A new EU-Ukraine free-trade and political cooperation pact is signed - drawing an immediate threat of ''grave consequences'' from Russia. Will the deal dash fragile hopes for a resolution to the Ukraine crisis? David Pollard reports.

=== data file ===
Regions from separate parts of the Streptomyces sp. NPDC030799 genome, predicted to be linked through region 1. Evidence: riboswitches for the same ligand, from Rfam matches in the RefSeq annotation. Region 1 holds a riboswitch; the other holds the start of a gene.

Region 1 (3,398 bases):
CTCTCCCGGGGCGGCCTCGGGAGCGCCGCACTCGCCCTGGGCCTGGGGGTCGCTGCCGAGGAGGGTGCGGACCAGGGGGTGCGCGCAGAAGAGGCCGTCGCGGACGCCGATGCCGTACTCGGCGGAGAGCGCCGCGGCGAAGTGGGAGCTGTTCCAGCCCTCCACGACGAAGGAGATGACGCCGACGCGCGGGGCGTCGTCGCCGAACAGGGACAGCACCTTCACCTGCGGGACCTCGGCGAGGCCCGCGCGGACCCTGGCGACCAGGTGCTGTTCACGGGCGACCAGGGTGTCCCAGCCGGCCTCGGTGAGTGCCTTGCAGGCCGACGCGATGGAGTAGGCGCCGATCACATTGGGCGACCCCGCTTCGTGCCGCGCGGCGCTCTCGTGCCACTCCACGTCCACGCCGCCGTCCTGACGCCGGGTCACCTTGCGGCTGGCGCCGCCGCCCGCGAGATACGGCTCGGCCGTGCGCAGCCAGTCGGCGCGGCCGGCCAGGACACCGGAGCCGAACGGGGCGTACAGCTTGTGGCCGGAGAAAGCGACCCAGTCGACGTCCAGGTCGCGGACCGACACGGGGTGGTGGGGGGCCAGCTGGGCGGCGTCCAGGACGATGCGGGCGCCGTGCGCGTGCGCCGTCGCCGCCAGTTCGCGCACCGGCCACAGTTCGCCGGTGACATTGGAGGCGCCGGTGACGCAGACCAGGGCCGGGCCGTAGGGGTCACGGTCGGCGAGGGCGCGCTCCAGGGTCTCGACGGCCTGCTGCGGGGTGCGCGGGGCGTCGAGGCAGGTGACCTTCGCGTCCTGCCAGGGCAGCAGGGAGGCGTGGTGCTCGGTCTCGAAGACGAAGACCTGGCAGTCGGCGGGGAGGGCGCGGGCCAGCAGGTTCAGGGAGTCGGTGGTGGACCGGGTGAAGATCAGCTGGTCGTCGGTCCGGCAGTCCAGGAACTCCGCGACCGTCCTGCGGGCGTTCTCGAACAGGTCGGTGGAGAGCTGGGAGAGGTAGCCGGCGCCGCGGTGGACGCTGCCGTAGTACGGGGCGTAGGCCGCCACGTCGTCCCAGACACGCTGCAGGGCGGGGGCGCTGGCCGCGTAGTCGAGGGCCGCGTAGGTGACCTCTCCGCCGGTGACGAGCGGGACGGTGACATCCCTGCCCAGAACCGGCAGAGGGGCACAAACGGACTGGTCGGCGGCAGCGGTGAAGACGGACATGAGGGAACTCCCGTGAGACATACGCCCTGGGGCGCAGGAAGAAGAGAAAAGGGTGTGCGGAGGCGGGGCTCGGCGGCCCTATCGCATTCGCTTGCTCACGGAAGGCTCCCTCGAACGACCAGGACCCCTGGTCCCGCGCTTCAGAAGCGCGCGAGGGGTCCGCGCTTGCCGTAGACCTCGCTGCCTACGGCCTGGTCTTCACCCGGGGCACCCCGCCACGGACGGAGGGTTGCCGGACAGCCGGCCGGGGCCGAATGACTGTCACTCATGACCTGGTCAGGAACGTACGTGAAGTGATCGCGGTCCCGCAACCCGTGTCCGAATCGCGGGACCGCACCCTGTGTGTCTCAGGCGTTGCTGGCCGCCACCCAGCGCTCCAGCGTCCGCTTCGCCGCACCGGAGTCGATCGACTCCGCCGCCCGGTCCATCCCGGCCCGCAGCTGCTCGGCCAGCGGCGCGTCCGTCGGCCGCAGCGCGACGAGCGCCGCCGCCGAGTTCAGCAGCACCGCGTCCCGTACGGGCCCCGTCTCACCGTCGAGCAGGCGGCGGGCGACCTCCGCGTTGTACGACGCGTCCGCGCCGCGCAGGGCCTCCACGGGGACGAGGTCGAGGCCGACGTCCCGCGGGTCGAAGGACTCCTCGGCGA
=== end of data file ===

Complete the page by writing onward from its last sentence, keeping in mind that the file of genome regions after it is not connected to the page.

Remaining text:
Elsewhere in the EU, they've closed down border posts like this. Here on the Polish border, a new one is just opening to visitors from Ukraine. Full EU membership is what Ukraine wants. It's a step closer to it with a new trade and cooperation pact with the EU, signed in Brussels. Last November, former president Viktor Yanukovich tipped Ukraine into months of violence when he spurned a previous accord. For current president, Petro Poroshenko, the new one's a two-way street. (SOUNDBITE) (English) PRESIDENT OF UKRAINE, PETRO POROSHENKO, SAYING: "Ukraine takes enormous commitment in terms of reform but it is a document of joint ownership and joint responsibility, so in the spirit of the political association we also expect the European Union to put an effort to support our sovereign choice and protect Ukraine independence." There's now hope Ukraine can follow the same path of growth as Poland and others after similar deals. According to economist Holger Schmieding of Berenberg Bank. And Russia shouldn't worry. (SOUNDBITE) (English) HOLGER SCHMIEDING, CHIEF ECONOMIST, BERENBERG BANK, SAYING: ''The trade deal is structured in such a way that Russia should not be hurt directly by it in its own trade relations with Ukraine. So Russian objections seem to be political rather than economic.'' The political signals are mixed. Pro-Russian rebels have released a number of international observers they were holding hostage. But other rebels have brought in a constitution for the breakaway regions of Donetsk and Luhansk. Russia itself has been staging military exercises in strength along the Ukrainian border. And Europe is making a mistake, says President Putin's aide Sergei Glazyev. SOUNDBITE (Russian) RUSSIAN PRESIDENT VLADIMIR PUTIN'S AIDE, SERGEI GLAZYEV, SAYING: "They try to make a colony out of Ukraine by stripping it of its sovereignty. Poroshenko has embarked on this path, a catastrophic one when it comes to consequences for Ukraine's economy." Any economic pain though, could be as much Russia's, says Schmieding. (SOUNDBITE) (English) HOLGER SCHMIEDING, CHIEF ECONOMIST, BERENBERG BANK, SAYING: ''The big question is what does Putin really want .... The signs over the last few weeks have been that, likely, the conflict whilst staying nasty can be contained and that in the end Putin will not dare to wreck his own Russian economy completely by waging open war and by incurring really serious Western sanctions.'' In his latest move, Putin has called for a new truce - and for peace talks to resume. That move came exactly as, at their summit in Brussels, EU leaders demanded ceasefire terms from Russia - with a Monday deadline.